We used the R package Demerelate [12] to predict kinship categories for two families within our dataset. We used two different estimators: the Loiselle coefficient [13] and the proportion of shared alleles (left( {S_{xy} } right)) [14]. The Loiselle coefficient represents a more complex measure that considers population SV frequencies estimated from nonrelated individuals within our dataset and corrects for a small sample size. The Loiselle coefficient, therefore, reflects the quality of the whole data set. In contrast, (S_{xy}) represents a simple measure based only on allele sharing between paired individuals. We presented the results obtained with (S_{xy}) only in Additional file 1 because they are similar to the results obtained with the Loiselle estimator.
We used the error related to the ability with which both estimators can separate individual kinship categories as a measure of dataset quality. Let us assume we have (n) kinship categories (i = 1, ldots ,n) corresponding to relationship coefficients (r_{i}), where (r_{i} < r_{i + 1}) for (i = 1, ldots ,n – 1). We computed the following quantity for every kinship category:
$$L_{i} = mathop sum limits_{{begin{array}{*{20}c} {j < k} \ {j,k in i} \ end{array} }} delta left( {j,k} right)$$
where (delta left( {j,k} right) = 1) if (C_{i} left( {j,k} right)leftlangle {min left( {C_{i + 1} } right) wedge C_{i} left( {j,k} right)} rightrangle max left( {C_{i – 1} } right)), otherwise (delta left( {j,k} right) = 0) and where (C_{i} left( {j,k} right)) denotes the estimated value of relatedness for individuals (j) and (k), and ({text{max}}left( {C_{i} } right)) denotes maximum estimated value within kinship category (i), analogically for (min left( {C_{i} } right)). On the basis of quantity (L_{i}), we can define the error rate for every kinship category as:
$$s_{i} = 1 – frac{{L_{i} }}{{left( {begin{array}{*{20}c} {left i right} \ 2 \ end{array} } right)}}$$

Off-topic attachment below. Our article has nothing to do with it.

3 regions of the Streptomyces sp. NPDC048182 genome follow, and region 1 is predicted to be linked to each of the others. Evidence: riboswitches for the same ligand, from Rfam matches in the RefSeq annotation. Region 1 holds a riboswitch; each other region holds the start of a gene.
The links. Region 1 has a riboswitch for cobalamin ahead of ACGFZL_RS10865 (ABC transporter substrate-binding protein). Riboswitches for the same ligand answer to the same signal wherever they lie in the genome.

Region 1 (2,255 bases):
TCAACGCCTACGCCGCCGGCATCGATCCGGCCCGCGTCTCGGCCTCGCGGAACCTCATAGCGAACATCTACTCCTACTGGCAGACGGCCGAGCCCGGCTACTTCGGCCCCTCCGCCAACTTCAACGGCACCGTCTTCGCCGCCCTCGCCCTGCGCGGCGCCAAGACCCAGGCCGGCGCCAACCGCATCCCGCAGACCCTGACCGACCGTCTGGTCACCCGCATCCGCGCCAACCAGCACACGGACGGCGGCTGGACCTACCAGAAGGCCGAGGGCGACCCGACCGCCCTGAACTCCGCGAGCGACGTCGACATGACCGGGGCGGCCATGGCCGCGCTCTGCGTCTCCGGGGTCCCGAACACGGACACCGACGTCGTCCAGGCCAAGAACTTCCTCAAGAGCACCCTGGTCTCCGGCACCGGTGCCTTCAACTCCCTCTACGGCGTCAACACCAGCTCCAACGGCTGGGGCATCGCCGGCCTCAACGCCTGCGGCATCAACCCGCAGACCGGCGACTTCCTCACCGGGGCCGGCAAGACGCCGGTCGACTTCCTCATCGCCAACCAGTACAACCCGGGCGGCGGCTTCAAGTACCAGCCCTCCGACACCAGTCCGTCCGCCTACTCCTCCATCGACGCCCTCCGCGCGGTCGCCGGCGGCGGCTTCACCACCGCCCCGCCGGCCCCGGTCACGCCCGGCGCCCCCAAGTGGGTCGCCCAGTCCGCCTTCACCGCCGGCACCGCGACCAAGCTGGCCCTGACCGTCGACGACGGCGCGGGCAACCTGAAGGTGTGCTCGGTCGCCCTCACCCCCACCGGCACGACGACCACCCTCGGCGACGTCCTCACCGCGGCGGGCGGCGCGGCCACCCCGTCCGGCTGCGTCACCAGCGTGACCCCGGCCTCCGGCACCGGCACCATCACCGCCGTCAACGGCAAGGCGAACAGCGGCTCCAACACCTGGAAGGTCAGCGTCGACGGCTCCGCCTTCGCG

where (left i right) denotes the number of pairs of individuals within the kinship category (i). For the purpose of comparing SV clustering methods, we used the average value of (s_{i}) across all kinship categories presented within the pedigree, (leftlangle s rightrangle = frac{1}{n}mathop sum limits_{i} s_{i}).
Deviation from Hardy–Weinberg equilibrium
Deviation from the Hardy–Weinberg principle is a widely used measure for quality evaluation of datasets containing population genetic variants. We followed the same methodology as applied in the work of Karczewski et al. [4]. We computed the chisquare pvalue using the Hardy–Weinberg R package and applied the Bonferroni correction. Those SVs with p < 0.05 after the Bonferroni correction were considered to violate the Hardy–Weinberg equilibrium. To compare the SV clustering methods, we used the fraction of SVs that are in Hardy–Weinberg equilibrium.
Randomization of SV distribution within clusters
We generated an ensemble of only ten randomized samples for the corrected clustering strategy for each dissimilarity measure ((D_{1}) and (D_{2})). We generated only 20 randomizations in total due to the high computational complexity. The main purpose of the random model within this work was to exclude the null hypothesis that the behavior of the quantities used for dataset quality evaluation is determined by randomness, and, thus, their importance in clustering method comparisons is limited. Our goal during the randomizations was to preserve the size distribution of clusters before the correction for mergingincompatible SVs (as defined for corrected strategy). We performed randomizations by reshuffling the rows of the genotype matrix associated with each SV type. This procedure is equivalent to randomly partitioning SVs of the same type into clusters having the identical size distribution as exhibited by the real data. The randomization was performed before the correction because we needed to ensure that mergingincompatible SV pairs would not be presented within the final clusters.